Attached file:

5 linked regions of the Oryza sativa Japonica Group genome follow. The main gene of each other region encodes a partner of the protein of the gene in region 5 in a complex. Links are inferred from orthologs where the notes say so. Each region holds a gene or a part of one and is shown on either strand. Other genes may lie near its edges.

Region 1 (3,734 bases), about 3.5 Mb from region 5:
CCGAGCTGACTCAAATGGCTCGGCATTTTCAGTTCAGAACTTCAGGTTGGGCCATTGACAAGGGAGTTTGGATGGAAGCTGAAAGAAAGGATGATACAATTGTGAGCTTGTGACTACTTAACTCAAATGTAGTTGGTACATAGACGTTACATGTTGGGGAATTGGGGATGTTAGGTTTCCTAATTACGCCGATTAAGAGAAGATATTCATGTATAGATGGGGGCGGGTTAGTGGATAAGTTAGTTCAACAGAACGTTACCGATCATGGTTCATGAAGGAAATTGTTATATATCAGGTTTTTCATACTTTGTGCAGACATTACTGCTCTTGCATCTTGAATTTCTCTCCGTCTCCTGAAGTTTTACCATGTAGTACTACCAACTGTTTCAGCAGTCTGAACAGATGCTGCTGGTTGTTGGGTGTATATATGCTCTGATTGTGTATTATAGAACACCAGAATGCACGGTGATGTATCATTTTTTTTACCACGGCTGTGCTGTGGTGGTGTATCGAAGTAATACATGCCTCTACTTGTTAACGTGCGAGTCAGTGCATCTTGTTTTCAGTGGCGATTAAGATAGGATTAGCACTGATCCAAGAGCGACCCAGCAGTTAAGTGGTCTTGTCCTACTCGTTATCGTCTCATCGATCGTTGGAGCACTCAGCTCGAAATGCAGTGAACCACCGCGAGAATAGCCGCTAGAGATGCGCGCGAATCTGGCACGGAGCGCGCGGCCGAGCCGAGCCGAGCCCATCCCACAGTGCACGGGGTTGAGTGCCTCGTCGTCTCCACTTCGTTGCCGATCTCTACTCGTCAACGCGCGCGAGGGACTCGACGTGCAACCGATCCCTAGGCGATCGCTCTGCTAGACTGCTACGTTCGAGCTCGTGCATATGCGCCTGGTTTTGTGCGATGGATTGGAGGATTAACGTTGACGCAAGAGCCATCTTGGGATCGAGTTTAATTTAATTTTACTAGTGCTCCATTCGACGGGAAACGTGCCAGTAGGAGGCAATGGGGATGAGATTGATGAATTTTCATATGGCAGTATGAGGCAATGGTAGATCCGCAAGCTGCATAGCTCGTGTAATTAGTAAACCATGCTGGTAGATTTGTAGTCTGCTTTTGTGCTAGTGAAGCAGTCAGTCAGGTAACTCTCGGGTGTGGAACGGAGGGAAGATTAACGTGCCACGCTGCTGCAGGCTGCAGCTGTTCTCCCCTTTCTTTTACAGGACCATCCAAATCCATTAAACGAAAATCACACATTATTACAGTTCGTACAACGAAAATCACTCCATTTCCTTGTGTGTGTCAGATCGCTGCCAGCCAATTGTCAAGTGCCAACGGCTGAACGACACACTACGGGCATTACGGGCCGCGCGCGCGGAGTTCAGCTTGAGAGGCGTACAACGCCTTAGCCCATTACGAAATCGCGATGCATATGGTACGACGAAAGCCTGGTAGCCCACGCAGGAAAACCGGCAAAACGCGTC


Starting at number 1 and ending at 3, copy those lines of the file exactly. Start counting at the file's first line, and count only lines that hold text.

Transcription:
5 linked regions of the Oryza sativa Japonica Group genome follow. The main gene of each other region encodes a partner of the protein of the gene in region 5 in a complex. Links are inferred from orthologs where the notes say so. Each region holds a gene or a part of one and is shown on either strand. Other genes may lie near its edges.

Region 1 (3,734 bases), about 3.5 Mb from region 5:
CCGAGCTGACTCAAATGGCTCGGCATTTTCAGTTCAGAACTTCAGGTTGGGCCATTGACAAGGGAGTTTGGATGGAAGCTGAAAGAAAGGATGATACAATTGTGAGCTTGTGACTACTTAACTCAAATGTAGTTGGTACATAGACGTTACATGTTGGGGAATTGGGGATGTTAGGTTTCCTAATTACGCCGATTAAGAGAAGATATTCATGTATAGATGGGGGCGGGTTAGTGGATAAGTTAGTTCAACAGAACGTTACCGATCATGGTTCATGAAGGAAATTGTTATATATCAGGTTTTTCATACTTTGTGCAGACATTACTGCTCTTGCATCTTGAATTTCTCTCCGTCTCCTGAAGTTTTACCATGTAGTACTACCAACTGTTTCAGCAGTCTGAACAGATGCTGCTGGTTGTTGGGTGTATATATGCTCTGATTGTGTATTATAGAACACCAGAATGCACGGTGATGTATCATTTTTTTTACCACGGCTGTGCTGTGGTGGTGTATCGAAGTAATACATGCCTCTACTTGTTAACGTGCGAGTCAGTGCATCTTGTTTTCAGTGGCGATTAAGATAGGATTAGCACTGATCCAAGAGCGACCCAGCAGTTAAGTGGTCTTGTCCTACTCGTTATCGTCTCATCGATCGTTGGAGCACTCAGCTCGAAATGCAGTGAACCACCGCGAGAATAGCCGCTAGAGATGCGCGCGAATCTGGCACGGAGCGCGCGGCCGAGCCGAGCCGAGCCCATCCCACAGTGCACGGGGTTGAGTGCCTCGTCGTCTCCACTTCGTTGCCGATCTCTACTCGTCAACGCGCGCGAGGGACTCGACGTGCAACCGATCCCTAGGCGATCGCTCTGCTAGACTGCTACGTTCGAGCTCGTGCATATGCGCCTGGTTTTGTGCGATGGATTGGAGGATTAACGTTGACGCAAGAGCCATCTTGGGATCGAGTTTAATTTAATTTTACTAGTGCTCCATTCGACGGGAAACGTGCCAGTAGGAGGCAATGGGGATGAGATTGATGAATTTTCATATGGCAGTATGAGGCAATGGTAGATCCGCAAGCTGCATAGCTCGTGTAATTAGTAAACCATGCTGGTAGATTTGTAGTCTGCTTTTGTGCTAGTGAAGCAGTCAGTCAGGTAACTCTCGGGTGTGGAACGGAGGGAAGATTAACGTGCCACGCTGCTGCAGGCTGCAGCTGTTCTCCCCTTTCTTTTACAGGACCATCCAAATCCATTAAACGAAAATCACACATTATTACAGTTCGTACAACGAAAATCACTCCATTTCCTTGTGTGTGTCAGATCGCTGCCAGCCAATTGTCAAGTGCCAACGGCTGAACGACACACTACGGGCATTACGGGCCGCGCGCGCGGAGTTCAGCTTGAGAGGCGTACAACGCCTTAGCCCATTACGAAATCGCGATGCATATGGTACGACGAAAGCCTGGTAGCCCACGCAGGAAAACCGGCAAAACGCGTC